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Dealer numbers falling across Europe

The decline in western European dealer sales and service outlets has accelerated since the adoption of the current block exemption regulation.

Since 2002, roughly 20% of car sales outlets - 17,260 - have disappeared, substantially more than the 14,773 that closed in the previous six years, according to the latest GMAP European Car Distribution Handbook published by HWB International.

Similarly, since 2002, the number of service outlets dropped 11,901 or 11 per cent compared to 10,222 or 9 per cent from 1997 to 2002.

Average sales per outlet are rising as outlet numbers fall.

In 2003, Renault led competitors with an average of 1,001 vehicles sold per dealer contract, followed by Mercedes-Benz with 899 and Ford with 737.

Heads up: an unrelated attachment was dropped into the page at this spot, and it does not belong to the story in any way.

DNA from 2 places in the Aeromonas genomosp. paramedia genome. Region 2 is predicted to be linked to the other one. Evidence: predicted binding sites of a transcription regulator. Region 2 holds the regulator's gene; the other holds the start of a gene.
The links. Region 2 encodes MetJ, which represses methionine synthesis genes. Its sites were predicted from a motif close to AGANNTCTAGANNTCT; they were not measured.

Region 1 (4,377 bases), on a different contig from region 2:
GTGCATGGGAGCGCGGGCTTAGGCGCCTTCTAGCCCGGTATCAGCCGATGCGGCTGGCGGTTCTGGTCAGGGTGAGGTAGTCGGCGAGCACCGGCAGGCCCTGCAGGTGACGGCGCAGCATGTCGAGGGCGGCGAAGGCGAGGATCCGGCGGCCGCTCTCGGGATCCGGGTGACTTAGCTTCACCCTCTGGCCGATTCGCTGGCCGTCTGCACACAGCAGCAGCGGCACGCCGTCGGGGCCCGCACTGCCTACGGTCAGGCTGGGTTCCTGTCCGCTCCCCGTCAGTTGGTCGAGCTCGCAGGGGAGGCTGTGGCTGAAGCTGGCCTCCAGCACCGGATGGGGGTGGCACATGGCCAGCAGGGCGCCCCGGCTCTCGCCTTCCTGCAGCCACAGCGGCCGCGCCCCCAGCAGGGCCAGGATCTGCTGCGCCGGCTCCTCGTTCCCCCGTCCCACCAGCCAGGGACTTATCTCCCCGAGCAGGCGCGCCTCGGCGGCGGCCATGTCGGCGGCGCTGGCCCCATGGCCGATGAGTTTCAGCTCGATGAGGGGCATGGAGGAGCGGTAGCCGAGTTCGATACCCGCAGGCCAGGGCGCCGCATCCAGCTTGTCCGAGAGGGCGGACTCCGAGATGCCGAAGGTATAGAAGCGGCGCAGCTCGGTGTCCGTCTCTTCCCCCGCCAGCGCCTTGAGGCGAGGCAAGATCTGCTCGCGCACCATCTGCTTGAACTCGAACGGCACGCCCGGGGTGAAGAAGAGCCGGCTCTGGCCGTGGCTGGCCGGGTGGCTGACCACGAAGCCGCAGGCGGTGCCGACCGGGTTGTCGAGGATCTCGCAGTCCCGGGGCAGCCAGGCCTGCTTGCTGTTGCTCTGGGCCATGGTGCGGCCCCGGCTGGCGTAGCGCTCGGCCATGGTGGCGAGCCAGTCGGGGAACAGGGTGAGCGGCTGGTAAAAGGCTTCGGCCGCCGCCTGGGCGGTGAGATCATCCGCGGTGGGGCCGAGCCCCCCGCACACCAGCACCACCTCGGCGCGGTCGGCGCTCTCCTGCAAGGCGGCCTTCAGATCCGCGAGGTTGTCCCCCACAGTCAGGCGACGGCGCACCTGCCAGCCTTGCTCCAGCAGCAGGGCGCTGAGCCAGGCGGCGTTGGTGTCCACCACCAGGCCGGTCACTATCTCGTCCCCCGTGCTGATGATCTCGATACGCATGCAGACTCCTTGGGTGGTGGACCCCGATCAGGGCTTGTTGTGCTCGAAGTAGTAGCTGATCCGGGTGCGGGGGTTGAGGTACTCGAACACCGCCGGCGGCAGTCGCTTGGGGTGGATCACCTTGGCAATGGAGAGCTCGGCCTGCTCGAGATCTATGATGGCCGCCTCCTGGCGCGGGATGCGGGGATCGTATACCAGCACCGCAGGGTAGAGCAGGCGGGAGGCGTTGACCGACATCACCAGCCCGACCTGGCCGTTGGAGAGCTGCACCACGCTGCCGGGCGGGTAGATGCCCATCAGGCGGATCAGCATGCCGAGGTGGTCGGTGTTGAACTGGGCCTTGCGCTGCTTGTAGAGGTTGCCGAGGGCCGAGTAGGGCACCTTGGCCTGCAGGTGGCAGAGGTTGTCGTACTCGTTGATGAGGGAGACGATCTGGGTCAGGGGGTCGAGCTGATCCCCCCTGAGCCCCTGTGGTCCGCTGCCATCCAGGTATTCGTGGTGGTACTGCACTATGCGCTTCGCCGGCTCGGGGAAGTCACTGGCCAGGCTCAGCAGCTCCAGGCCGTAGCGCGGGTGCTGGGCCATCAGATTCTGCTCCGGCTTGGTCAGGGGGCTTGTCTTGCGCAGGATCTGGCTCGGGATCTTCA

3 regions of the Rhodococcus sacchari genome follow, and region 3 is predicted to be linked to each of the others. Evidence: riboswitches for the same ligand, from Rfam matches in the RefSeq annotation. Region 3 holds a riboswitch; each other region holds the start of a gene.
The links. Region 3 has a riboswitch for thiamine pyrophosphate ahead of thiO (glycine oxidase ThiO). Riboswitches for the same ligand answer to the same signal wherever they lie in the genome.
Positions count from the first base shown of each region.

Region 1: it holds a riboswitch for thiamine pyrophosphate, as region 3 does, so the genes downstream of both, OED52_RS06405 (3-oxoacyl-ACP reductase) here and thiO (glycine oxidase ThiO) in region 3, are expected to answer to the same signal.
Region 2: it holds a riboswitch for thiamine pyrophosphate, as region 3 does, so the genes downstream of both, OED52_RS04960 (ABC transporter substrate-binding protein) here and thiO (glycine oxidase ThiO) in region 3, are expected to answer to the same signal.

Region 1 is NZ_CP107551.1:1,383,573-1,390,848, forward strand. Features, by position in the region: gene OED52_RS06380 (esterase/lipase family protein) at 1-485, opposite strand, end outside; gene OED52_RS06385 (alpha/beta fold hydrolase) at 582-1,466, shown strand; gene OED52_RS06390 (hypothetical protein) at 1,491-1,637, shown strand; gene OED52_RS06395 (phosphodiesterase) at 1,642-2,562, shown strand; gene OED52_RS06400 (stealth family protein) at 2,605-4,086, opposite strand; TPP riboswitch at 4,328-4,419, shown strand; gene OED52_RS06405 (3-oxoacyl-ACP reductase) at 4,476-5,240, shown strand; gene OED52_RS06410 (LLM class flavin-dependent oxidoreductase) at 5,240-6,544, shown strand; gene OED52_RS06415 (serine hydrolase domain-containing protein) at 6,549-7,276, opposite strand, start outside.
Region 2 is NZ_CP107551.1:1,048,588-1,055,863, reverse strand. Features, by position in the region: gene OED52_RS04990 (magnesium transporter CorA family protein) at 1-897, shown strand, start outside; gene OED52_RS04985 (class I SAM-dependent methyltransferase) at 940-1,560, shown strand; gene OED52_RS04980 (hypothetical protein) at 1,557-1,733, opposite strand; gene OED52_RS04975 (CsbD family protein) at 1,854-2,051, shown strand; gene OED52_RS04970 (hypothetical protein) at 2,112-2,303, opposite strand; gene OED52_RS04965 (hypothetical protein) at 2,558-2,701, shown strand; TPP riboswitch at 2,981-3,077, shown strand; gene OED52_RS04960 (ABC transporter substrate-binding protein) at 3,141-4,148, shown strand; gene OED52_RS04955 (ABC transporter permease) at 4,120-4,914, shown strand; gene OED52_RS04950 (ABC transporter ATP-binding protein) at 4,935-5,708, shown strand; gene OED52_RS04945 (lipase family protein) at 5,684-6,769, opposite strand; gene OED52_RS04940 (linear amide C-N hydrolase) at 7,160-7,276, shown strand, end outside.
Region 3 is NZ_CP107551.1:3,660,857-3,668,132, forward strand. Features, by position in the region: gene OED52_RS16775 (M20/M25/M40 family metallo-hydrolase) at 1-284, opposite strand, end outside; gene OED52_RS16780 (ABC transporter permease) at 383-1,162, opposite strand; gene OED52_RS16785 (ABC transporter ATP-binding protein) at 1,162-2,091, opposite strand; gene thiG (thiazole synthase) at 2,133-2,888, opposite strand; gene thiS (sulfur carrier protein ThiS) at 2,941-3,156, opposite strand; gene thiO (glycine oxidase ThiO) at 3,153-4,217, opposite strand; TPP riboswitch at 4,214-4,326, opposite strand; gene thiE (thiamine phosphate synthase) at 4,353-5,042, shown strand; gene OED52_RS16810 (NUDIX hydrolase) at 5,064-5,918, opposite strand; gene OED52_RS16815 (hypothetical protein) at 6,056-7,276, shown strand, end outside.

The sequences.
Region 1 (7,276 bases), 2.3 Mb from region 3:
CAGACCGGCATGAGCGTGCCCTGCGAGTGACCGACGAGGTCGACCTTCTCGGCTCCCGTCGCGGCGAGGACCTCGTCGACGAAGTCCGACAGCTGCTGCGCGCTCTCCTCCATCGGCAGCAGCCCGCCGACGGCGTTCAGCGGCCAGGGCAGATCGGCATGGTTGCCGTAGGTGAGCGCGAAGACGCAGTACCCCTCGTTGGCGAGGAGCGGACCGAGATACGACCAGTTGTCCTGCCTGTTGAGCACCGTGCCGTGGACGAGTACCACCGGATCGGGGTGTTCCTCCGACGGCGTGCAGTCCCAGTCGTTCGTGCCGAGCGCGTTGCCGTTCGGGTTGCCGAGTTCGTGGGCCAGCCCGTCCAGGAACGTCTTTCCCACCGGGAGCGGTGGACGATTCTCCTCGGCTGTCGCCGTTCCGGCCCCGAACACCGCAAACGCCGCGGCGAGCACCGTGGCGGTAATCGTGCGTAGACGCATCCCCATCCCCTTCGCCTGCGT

Among Europe's top 13 brands the average number of vehicles sold per contract was 525. For all makes, the average was 341. Established brands made the largest cuts in dealer numbers. Opel and Vauxhall led with 871 fewer EU outlets this year than 2003, followed by Seat with 712 fewer. Citroen was down 622. Skoda added 799 more main and sub-dealers in the past year, mostly new authorised repairers in Germany. Audi signed up 461 new outlets and Kia 229.

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